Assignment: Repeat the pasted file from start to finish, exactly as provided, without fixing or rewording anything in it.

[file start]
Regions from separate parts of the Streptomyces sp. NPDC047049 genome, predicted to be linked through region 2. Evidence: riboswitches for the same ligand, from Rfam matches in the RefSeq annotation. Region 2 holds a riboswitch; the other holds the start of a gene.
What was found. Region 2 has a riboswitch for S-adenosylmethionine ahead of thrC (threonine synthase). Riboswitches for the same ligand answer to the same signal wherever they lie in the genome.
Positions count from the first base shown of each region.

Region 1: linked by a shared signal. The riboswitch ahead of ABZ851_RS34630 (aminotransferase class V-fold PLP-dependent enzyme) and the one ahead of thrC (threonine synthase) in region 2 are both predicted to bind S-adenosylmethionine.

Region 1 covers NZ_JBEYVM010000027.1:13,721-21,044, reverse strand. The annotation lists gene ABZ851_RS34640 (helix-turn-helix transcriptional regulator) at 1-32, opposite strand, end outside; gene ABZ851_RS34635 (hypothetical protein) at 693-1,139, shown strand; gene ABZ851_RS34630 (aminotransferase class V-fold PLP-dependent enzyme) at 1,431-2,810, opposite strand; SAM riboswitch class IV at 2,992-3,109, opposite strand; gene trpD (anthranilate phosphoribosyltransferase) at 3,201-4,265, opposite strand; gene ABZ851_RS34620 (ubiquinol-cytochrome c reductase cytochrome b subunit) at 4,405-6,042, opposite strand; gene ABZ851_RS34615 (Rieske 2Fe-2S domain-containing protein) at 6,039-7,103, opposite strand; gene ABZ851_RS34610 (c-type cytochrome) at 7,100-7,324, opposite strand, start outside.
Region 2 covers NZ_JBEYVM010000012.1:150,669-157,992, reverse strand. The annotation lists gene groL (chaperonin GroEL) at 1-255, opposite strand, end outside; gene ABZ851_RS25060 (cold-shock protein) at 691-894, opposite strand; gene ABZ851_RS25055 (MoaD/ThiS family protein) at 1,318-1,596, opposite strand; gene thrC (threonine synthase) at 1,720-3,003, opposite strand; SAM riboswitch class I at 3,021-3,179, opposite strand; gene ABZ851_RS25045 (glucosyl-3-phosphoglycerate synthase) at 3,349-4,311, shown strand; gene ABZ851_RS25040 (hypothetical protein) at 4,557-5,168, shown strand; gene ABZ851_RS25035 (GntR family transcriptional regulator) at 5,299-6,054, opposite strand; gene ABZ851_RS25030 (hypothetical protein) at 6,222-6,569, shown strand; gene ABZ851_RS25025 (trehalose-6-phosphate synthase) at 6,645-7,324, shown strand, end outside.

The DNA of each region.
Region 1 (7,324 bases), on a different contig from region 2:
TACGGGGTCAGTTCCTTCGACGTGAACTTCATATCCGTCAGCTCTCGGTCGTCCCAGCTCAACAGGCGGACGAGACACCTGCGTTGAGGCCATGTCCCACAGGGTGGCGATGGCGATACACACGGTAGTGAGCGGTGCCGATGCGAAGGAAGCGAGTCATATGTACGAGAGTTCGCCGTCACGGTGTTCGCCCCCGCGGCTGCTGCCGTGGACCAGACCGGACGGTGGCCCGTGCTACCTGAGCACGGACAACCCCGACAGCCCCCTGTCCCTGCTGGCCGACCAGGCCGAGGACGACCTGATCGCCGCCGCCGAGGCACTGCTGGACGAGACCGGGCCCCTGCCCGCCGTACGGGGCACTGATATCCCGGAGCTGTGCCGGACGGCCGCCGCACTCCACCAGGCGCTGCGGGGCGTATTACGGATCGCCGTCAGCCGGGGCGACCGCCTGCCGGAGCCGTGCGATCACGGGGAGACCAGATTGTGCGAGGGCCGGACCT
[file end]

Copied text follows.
Regions from separate parts of the Streptomyces sp. NPDC047049 genome, predicted to be linked through region 2. Evidence: riboswitches for the same ligand, from Rfam matches in the RefSeq annotation. Region 2 holds a riboswitch; the other holds the start of a gene.
What was found. Region 2 has a riboswitch for S-adenosylmethionine ahead of thrC (threonine synthase). Riboswitches for the same ligand answer to the same signal wherever they lie in the genome.
Positions count from the first base shown of each region.

Region 1: linked by a shared signal. The riboswitch ahead of ABZ851_RS34630 (aminotransferase class V-fold PLP-dependent enzyme) and the one ahead of thrC (threonine synthase) in region 2 are both predicted to bind S-adenosylmethionine.

Region 1 covers NZ_JBEYVM010000027.1:13,721-21,044, reverse strand. The annotation lists gene ABZ851_RS34640 (helix-turn-helix transcriptional regulator) at 1-32, opposite strand, end outside; gene ABZ851_RS34635 (hypothetical protein) at 693-1,139, shown strand; gene ABZ851_RS34630 (aminotransferase class V-fold PLP-dependent enzyme) at 1,431-2,810, opposite strand; SAM riboswitch class IV at 2,992-3,109, opposite strand; gene trpD (anthranilate phosphoribosyltransferase) at 3,201-4,265, opposite strand; gene ABZ851_RS34620 (ubiquinol-cytochrome c reductase cytochrome b subunit) at 4,405-6,042, opposite strand; gene ABZ851_RS34615 (Rieske 2Fe-2S domain-containing protein) at 6,039-7,103, opposite strand; gene ABZ851_RS34610 (c-type cytochrome) at 7,100-7,324, opposite strand, start outside.
Region 2 covers NZ_JBEYVM010000012.1:150,669-157,992, reverse strand. The annotation lists gene groL (chaperonin GroEL) at 1-255, opposite strand, end outside; gene ABZ851_RS25060 (cold-shock protein) at 691-894, opposite strand; gene ABZ851_RS25055 (MoaD/ThiS family protein) at 1,318-1,596, opposite strand; gene thrC (threonine synthase) at 1,720-3,003, opposite strand; SAM riboswitch class I at 3,021-3,179, opposite strand; gene ABZ851_RS25045 (glucosyl-3-phosphoglycerate synthase) at 3,349-4,311, shown strand; gene ABZ851_RS25040 (hypothetical protein) at 4,557-5,168, shown strand; gene ABZ851_RS25035 (GntR family transcriptional regulator) at 5,299-6,054, opposite strand; gene ABZ851_RS25030 (hypothetical protein) at 6,222-6,569, shown strand; gene ABZ851_RS25025 (trehalose-6-phosphate synthase) at 6,645-7,324, shown strand, end outside.

The DNA of each region.
Region 1 (7,324 bases), on a different contig from region 2:
TACGGGGTCAGTTCCTTCGACGTGAACTTCATATCCGTCAGCTCTCGGTCGTCCCAGCTCAACAGGCGGACGAGACACCTGCGTTGAGGCCATGTCCCACAGGGTGGCGATGGCGATACACACGGTAGTGAGCGGTGCCGATGCGAAGGAAGCGAGTCATATGTACGAGAGTTCGCCGTCACGGTGTTCGCCCCCGCGGCTGCTGCCGTGGACCAGACCGGACGGTGGCCCGTGCTACCTGAGCACGGACAACCCCGACAGCCCCCTGTCCCTGCTGGCCGACCAGGCCGAGGACGACCTGATCGCCGCCGCCGAGGCACTGCTGGACGAGACCGGGCCCCTGCCCGCCGTACGGGGCACTGATATCCCGGAGCTGTGCCGGACGGCCGCCGCACTCCACCAGGCGCTGCGGGGCGTATTACGGATCGCCGTCAGCCGGGGCGACCGCCTGCCGGAGCCGTGCGATCACGGGGAGACCAGATTGTGCGAGGGCCGGACCT